Garden Produce Update

The warm weather in the last week has allowed everything to put on a big growth spurt and left me with decision as to whether it is time to give them their independence and allow them to leave the safety of their home as they know it and plant my veg out.  I took the picture below a week ago and they look even better now.

There is part of me thinks that they are doing so well it is time they were allowed a bit more room, but the other part is filled with anxiety about the dreaded slugs. Last year all my beans and sweetcorn went in the first week, and it is a miracle that the courgette didn’t follow. Then there is the worry that I am leaving it too late (although Monty Don claims not to plant his beans out until June). I think I will leave it to the weekend, then I can keep a watch over them – I can’t leave it much longer as the courgettes have flower buds coming. So this weekend I resolve to plant out the courgettes, sweetcorn, beans and tomatoes.
We planted the potatoes a week ago, we are trying Charlotte (an old favourite and the only one we have grown before), Mimi (being trialled on Gardener’s World) and Shetland Black (bought them and enjoyed them from Waitrose), the Shetland Blacks are growing already!

Another surprise in the garden this week has been the appearance of the first fruit on the gooseberry.First Fruit  The joy from this has been tempered somewhat by the discovery by my better half that the sawfly larvae are back and munching away the leaves. My better half has kindly checked every leaf and removed a goodly quantity which are now imprisoned and probably going to become bird food! Does everyone have such lazy birds, I have fed them all year round and now, unless their dinner is served up to them, they don’t seem to be interested! I may make them work for their food in future!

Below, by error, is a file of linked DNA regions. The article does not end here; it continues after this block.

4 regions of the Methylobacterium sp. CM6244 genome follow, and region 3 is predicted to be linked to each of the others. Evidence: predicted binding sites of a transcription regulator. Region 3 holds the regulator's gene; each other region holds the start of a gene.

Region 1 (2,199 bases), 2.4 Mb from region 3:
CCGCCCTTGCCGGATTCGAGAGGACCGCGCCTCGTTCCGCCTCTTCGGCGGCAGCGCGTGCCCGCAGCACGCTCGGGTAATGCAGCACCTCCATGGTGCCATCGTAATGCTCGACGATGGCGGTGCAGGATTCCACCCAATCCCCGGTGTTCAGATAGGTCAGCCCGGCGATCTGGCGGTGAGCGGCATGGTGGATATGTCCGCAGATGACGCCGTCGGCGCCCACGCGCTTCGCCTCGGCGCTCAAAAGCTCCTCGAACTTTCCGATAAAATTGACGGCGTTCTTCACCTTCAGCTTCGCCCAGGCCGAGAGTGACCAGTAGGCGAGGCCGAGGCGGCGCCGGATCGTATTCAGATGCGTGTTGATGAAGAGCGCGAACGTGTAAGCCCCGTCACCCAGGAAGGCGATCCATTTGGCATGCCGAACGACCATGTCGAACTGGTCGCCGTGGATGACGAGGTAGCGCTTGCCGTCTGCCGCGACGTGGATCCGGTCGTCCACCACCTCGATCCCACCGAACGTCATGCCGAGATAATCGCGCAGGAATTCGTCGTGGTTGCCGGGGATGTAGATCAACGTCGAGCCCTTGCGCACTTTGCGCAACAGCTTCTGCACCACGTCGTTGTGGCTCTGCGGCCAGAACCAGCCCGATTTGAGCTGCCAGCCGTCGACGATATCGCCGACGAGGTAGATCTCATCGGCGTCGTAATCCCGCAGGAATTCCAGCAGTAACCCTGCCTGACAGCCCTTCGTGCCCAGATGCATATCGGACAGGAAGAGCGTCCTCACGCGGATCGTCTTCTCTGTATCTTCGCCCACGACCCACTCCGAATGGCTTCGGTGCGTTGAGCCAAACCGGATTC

Grow your own veg.

One of the things that has come to mean more and more to me in life is my garden. This isn’t because I want to be the next big garden landscaper, I don’t even get much of a kick out of working out what looks good where and what kind of soil I have and whether a plant needs full sun or shade (despite the obvious importance of such things). No, it is much simpler than that, I like growing things. I get a feeling of immense satisfaction from watching things grow, change, mature. From the seeds that I plant each year, to the hazel that I planted as a twig six years ago that has amazed both of us since by both its size and how well it fits in to the garden (and the fact that it survived despite my planting style which has been described as a little roughshod).

I listened to a podcast today that suggested that in a recession more people grow their own vegetables to save money – I am not sure that this works unless you have an allotment sized veg garden, or you eat a lot of courgettes! I think that for me the chance to nurture something successfully (sometimes), to learn from it to do it better next year and to produce something that tastes better than any equivalent bought in a shop, that hasn’t travelled a long way to get to my plate is more important than saving money (and I am apparently incredibly tight with my money).

So, growing your own veg – great exercise, relaxing and good for you and the environment – I am amazed everyone doesn’t give it a try. If you are starting out I suggest courgettes and / or rhubarb – both will grow however much you neglect them!